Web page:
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National Academy of Sciences Honors Penn Psychologist Michael Kahana With Troland Research Award
February 3, 2010
PHILADELPHIA –- The National Academy of Sciences has honored Michael J. Kahana of the University of Pennsylvania and 16 other researchers with awards in recognition of extraordinary scientific achievements in the areas of biology, chemistry, geology, astronomy, and psychology.
Kahana, professor in the Department of Psychology in Penn’s School of Arts and Sciences, and the director of the Computational Memory Lab at Penn, has been awarded the Troland Research Award, an honor given for innovative experimental, theoretical, and computational work leading to new insights regarding the dynamics of human episodic memory.
The Troland Research Award provides $50,000 annually to further the empirical research of young investigators studying within the broad spectrum of experimental psychology. Research topics include, for example, sensation, perception, motivation, emotion, learning, memory, cognition, language and action.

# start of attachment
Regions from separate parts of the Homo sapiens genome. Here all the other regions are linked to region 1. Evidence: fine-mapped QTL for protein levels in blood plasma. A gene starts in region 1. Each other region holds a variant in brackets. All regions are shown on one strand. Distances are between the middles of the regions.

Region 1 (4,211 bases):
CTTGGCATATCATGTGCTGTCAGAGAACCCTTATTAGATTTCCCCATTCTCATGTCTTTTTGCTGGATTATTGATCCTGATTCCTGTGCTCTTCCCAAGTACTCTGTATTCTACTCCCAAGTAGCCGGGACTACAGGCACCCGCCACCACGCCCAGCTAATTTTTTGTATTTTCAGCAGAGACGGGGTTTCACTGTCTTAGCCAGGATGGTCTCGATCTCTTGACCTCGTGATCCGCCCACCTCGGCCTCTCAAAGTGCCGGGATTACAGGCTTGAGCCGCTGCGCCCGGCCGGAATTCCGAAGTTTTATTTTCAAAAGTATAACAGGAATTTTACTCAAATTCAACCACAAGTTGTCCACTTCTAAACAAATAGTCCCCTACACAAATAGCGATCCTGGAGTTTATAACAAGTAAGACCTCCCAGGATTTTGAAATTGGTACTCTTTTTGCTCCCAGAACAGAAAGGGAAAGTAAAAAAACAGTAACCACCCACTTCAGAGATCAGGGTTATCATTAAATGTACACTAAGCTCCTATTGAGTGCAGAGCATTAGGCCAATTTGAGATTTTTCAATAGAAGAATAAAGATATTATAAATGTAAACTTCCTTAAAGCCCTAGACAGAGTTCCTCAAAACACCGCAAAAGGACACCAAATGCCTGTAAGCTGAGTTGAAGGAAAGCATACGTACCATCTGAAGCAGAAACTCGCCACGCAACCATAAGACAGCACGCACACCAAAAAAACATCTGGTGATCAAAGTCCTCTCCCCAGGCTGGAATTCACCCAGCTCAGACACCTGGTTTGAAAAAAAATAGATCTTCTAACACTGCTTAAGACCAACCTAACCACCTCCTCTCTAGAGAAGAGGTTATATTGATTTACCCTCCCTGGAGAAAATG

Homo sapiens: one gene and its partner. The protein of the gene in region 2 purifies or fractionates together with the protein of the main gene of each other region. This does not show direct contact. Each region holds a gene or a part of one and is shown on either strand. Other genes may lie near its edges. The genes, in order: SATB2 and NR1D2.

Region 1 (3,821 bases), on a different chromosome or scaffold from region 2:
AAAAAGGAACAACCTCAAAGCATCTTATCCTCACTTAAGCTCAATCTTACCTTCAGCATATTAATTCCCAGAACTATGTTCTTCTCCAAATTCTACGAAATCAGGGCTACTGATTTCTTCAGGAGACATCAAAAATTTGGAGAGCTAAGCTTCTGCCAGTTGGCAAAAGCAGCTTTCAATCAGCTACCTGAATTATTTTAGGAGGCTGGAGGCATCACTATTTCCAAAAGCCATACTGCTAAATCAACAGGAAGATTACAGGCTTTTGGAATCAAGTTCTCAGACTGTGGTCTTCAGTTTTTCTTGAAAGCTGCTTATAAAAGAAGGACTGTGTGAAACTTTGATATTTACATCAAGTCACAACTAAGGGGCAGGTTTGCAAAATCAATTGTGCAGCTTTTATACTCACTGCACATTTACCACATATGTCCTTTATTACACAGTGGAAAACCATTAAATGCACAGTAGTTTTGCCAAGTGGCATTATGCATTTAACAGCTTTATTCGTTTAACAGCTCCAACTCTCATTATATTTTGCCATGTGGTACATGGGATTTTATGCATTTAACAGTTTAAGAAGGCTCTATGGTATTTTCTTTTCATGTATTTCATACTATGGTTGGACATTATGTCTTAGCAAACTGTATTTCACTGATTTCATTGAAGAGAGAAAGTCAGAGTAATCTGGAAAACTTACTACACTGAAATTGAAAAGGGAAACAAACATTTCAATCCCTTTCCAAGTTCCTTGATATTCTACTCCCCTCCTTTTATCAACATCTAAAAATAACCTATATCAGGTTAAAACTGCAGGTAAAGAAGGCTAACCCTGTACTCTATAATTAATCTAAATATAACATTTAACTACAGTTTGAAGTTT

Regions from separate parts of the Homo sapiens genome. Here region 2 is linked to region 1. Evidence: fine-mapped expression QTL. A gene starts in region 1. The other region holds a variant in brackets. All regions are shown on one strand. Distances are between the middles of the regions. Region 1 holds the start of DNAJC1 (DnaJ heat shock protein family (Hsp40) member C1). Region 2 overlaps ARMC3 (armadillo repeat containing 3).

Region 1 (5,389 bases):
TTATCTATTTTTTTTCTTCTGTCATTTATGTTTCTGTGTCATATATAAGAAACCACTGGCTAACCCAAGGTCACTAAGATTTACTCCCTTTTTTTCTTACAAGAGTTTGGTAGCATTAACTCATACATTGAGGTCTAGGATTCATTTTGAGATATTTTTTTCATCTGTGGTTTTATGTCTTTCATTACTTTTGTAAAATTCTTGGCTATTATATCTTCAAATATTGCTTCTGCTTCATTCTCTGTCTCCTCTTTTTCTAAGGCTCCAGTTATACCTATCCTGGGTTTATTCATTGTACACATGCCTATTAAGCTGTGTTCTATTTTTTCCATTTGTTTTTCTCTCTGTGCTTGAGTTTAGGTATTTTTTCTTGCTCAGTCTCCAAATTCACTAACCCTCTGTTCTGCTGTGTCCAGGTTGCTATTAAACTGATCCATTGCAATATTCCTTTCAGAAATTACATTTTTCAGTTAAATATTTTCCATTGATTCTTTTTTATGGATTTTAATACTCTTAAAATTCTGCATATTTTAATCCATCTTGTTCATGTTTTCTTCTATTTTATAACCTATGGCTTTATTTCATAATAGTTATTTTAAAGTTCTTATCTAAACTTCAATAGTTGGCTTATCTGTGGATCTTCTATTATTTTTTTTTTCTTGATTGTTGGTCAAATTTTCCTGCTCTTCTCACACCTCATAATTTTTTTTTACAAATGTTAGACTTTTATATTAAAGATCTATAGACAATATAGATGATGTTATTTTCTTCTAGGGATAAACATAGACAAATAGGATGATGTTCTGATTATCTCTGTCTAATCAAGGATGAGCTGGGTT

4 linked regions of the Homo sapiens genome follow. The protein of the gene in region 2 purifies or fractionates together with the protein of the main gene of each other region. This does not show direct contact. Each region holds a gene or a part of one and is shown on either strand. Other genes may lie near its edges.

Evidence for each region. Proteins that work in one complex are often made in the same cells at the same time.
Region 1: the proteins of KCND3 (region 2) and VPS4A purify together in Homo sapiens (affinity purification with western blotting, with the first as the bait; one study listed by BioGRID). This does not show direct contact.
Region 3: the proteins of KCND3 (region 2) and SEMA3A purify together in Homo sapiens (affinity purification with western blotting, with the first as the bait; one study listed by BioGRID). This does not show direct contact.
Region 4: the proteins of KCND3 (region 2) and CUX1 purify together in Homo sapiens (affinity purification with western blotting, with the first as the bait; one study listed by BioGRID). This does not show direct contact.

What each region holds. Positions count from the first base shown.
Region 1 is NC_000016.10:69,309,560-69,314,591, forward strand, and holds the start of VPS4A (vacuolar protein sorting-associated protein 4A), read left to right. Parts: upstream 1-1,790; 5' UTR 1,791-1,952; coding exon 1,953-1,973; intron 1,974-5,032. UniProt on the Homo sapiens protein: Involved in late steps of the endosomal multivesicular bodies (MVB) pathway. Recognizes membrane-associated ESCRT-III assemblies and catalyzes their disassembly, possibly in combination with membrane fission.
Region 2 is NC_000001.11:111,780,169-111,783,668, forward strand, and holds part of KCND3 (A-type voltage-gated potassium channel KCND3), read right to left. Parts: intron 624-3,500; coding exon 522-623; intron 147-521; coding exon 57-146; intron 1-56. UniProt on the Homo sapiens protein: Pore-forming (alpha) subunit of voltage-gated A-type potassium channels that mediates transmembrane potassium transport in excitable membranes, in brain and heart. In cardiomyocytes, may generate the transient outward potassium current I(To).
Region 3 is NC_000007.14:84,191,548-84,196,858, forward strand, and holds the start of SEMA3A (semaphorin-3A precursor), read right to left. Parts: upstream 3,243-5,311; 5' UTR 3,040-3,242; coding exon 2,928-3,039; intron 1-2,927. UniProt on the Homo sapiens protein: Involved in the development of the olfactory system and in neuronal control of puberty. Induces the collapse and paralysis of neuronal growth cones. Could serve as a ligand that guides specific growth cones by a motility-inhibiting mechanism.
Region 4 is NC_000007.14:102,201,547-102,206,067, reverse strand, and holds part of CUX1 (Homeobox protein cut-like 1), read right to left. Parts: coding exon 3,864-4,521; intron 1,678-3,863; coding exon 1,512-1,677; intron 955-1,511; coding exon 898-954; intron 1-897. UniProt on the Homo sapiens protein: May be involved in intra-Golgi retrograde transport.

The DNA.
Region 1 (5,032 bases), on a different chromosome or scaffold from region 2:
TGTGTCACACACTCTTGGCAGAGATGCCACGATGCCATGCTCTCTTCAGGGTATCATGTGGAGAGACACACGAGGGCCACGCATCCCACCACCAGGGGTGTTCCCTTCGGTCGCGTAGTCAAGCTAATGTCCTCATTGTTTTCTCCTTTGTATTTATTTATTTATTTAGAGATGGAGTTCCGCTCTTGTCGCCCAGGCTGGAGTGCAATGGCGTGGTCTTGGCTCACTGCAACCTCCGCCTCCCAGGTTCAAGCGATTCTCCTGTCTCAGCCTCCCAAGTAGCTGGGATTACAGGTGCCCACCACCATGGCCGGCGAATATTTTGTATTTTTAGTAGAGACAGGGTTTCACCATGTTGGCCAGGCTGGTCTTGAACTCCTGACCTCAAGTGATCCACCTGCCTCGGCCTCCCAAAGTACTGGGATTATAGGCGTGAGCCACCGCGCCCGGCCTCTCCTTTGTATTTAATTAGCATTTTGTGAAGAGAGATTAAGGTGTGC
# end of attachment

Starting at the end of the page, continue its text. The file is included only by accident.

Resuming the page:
Kahana and his colleagues use mathematical modeling and computational techniques to study human memory, focusing on neurocomputational mechanisms of human episodic and spatial memory, the memory humans use for both significant life events and common daily activities.
In 2009, Kahana’s research led to a better understanding of how the dopaminergic system of the human brain seems tuned to learn whenever the unexpected happens. In 2007, Kahana’s team was able to pinpoint brain waves that distinguish true from false memories, providing a better understanding of how memory works and creating a new strategy to help epilepsy patients retain cognitive function.
An awards ceremony for the recipients will take place on April 25 during the Academy’s annual meeting.